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Quick step guide to effective research

Being tasked with a new marketing project can be daunting, even more so if the narrative or approach angle is open ended.  From blog posts or feature articles to official documents and white papers – there is often a considerable amount of research going into every piece of work. Knowing how to research effectively isn’t something which can be picked up in a few moments, but more a skill which requires hours of use and practice. With time being of the essence, outlined below is a brief check guide on how to conduct research quickly and effectively.

Don’t be too specific – start broad before narrowing down your search.

There is always a pressure of being able to answer the question as quickly as possible, however, this is an unrealistic expectation. Knowing where to begin or what search for can be tricky. The key advice here is to not be too specific. Starting with a quick internet search can help you find what is, and isn’t, useful; and keeping it brief can help formulate your narrative or overall structure. This will give you an indication of themes and ideas present within other research questions, their similarities and where there are any existing knowledge gaps which could help tailor your research – so you can add your own unique spin on the topic.

Stay organised.

While this may seem obvious, it really is a key component for ensuring your research goes smoothly. Keeping a list of relevant sources, links – both positive and negative sources can really help formulate your overall narrative. Not only will it help keep everything in one place, but it will also be much easier to understand for others in your team if you require further input. It is also more permanent than keeping all your tabs open in your browser.

Learn to identify quality sources.

Not all sources are equal, or reliable. Using your critical thinking and analysis skills will help you determine its overall quality. Has it been written by an expert in the field? This does not always have to be an individual, but it could be from a trade body, department or publication. Does it also agree with other sources I have read? Is there a conflict of interest? For example, if an article was written about saving electricity was written by a company which produces light bulbs, it could be argued that they have a conflict of interest as they could stand to benefit.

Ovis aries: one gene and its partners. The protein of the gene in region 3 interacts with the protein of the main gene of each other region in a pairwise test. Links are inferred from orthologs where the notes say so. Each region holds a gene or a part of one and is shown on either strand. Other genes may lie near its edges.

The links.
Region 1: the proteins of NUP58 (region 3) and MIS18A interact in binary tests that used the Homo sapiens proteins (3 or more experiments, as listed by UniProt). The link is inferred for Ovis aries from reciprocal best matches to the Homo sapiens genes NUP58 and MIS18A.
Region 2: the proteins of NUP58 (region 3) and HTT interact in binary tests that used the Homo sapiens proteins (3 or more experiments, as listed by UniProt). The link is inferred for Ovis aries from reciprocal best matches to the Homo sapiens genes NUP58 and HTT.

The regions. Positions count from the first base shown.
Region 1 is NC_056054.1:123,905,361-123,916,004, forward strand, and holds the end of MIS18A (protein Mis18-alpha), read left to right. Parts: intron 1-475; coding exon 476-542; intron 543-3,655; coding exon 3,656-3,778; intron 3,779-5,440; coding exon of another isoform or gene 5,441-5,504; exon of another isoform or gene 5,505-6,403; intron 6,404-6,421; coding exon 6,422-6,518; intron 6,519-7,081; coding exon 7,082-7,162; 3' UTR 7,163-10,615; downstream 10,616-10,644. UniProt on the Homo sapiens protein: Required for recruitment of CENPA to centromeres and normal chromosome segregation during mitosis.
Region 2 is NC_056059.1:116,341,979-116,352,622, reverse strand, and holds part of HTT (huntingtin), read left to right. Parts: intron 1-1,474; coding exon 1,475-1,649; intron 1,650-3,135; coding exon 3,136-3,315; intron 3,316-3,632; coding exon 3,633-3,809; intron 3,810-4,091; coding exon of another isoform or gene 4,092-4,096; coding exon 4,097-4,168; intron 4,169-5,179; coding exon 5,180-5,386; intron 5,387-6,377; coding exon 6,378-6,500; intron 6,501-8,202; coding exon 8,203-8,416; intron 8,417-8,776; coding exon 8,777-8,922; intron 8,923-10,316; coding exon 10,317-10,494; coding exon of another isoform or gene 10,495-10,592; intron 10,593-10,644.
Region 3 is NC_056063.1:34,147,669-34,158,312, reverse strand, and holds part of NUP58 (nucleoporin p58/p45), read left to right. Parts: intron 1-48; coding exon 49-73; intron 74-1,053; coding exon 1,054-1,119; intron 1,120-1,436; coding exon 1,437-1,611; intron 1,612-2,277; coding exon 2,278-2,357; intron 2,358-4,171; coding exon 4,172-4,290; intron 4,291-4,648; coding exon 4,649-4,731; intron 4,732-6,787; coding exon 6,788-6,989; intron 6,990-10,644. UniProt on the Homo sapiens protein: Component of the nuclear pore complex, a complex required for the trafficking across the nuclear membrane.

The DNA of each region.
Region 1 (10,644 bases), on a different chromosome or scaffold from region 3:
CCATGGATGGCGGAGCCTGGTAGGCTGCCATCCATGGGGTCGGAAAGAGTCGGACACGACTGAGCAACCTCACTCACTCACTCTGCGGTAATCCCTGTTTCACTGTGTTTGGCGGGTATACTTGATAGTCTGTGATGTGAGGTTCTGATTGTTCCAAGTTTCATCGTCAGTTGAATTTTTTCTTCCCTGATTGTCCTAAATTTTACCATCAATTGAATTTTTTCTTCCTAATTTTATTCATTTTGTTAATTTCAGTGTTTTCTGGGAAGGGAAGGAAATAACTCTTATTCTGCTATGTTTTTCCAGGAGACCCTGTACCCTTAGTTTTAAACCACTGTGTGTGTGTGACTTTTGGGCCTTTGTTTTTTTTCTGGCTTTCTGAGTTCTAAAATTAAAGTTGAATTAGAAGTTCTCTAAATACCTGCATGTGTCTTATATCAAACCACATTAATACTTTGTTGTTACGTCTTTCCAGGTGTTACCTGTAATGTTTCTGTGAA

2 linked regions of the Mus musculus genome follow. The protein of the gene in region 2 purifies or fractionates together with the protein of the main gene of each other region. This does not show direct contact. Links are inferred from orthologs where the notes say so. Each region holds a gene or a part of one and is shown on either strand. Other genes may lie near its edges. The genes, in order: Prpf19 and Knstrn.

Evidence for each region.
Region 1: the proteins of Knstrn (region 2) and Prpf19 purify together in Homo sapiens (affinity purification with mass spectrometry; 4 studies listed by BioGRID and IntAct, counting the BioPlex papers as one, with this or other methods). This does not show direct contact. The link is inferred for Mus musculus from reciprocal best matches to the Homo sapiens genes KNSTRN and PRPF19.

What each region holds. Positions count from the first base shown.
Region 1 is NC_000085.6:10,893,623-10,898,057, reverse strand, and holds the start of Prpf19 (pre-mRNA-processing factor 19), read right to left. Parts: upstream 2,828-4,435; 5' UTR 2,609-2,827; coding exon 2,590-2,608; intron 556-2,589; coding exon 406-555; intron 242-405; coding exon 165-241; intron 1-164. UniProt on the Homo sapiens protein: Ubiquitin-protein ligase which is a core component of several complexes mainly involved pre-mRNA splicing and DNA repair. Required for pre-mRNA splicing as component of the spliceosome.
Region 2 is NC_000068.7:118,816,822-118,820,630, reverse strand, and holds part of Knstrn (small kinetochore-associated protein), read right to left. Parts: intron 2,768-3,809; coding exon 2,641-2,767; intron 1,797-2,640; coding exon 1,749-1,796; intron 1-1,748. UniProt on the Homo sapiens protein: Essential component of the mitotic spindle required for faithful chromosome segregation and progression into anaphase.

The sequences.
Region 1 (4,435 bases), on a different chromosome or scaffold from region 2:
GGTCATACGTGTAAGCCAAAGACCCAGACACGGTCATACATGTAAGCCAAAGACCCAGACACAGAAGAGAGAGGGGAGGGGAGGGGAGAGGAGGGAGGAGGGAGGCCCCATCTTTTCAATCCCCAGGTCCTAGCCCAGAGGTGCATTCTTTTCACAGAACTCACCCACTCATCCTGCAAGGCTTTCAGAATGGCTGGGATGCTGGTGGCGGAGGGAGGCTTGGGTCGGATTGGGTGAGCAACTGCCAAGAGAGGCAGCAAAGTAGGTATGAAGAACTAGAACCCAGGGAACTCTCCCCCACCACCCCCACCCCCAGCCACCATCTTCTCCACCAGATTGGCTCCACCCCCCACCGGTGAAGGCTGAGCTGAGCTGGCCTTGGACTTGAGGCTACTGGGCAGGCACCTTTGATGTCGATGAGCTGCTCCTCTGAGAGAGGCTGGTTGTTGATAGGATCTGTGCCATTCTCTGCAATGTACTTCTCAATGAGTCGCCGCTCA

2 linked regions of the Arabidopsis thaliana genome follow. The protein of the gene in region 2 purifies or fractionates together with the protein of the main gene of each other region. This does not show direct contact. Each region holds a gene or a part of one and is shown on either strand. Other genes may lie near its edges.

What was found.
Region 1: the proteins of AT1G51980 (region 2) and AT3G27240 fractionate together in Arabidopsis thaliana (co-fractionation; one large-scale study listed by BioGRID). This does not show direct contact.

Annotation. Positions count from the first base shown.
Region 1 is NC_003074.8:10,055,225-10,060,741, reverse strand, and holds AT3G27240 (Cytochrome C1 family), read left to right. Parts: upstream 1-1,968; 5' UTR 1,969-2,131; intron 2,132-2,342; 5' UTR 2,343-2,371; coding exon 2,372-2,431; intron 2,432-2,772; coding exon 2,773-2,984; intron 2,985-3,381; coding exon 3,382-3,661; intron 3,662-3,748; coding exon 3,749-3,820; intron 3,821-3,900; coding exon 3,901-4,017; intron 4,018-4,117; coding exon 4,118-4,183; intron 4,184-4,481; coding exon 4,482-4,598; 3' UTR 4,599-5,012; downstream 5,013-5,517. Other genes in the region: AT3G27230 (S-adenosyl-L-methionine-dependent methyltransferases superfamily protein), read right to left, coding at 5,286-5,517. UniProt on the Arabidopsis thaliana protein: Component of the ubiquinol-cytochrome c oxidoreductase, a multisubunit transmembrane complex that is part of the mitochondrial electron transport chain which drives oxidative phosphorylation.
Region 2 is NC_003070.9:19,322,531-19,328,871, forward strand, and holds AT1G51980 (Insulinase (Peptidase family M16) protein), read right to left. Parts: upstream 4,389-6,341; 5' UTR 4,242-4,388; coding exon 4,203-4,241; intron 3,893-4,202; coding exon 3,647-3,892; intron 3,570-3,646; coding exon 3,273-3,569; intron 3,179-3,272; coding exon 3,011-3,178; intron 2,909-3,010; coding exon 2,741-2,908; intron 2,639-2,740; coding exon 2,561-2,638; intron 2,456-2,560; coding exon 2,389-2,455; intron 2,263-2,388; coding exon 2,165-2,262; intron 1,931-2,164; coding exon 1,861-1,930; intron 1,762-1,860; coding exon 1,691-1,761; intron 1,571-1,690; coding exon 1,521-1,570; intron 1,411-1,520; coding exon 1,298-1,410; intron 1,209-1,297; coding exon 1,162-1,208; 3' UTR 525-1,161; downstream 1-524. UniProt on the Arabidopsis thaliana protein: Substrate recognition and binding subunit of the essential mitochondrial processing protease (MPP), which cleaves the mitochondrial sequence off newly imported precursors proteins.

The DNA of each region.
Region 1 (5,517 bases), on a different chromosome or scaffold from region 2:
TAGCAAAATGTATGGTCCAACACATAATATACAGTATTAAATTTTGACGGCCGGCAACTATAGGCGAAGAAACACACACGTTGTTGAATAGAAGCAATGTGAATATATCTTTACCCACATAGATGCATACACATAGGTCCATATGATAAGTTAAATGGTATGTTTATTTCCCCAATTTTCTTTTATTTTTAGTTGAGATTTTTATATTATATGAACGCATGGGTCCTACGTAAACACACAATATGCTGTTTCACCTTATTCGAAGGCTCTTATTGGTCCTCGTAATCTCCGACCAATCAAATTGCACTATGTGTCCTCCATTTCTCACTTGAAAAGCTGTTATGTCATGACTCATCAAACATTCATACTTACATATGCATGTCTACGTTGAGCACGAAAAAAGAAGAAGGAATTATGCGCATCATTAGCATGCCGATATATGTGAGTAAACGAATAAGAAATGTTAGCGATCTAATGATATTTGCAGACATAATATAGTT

Verify your sources.

The internet can be a wild place, with everybody and anybody having the ability to say whatever they want.  While this is a positive as it has allowed for the creation of websites and forums, it also makes it an easy place to spread fake news and information which may not be correct. Finding a source which backs up your ideas you may have, needs to be confirmed multiple times and through multiple sources. Not only is your reputation on the line, but once you have made a claim, it can’t be undone. By verifying your sources, this not only ensures the content you are producing is factually correct, but you also are creating another reputable source of knowledge – factchecking is often overlooked by some websites. Don’t become one of them.

Be open minded.

When you are given your topic, you may already have some ideas or concepts in your head. At the beginning, this could be a good thing, as it gives you a starting point in which to begin your research. However, you must be open to having your mind changed. It may become apparent during the research process that the answer is totally different to what you have been expecting. This is a useful take away, as it can alter the project aims and objectives, while opening new avenues to explore.

Conducting effective research is a skill which takes time and practice. We have outlined the key points which will help bolster the overall credibility and accuracy of your current and future projects.

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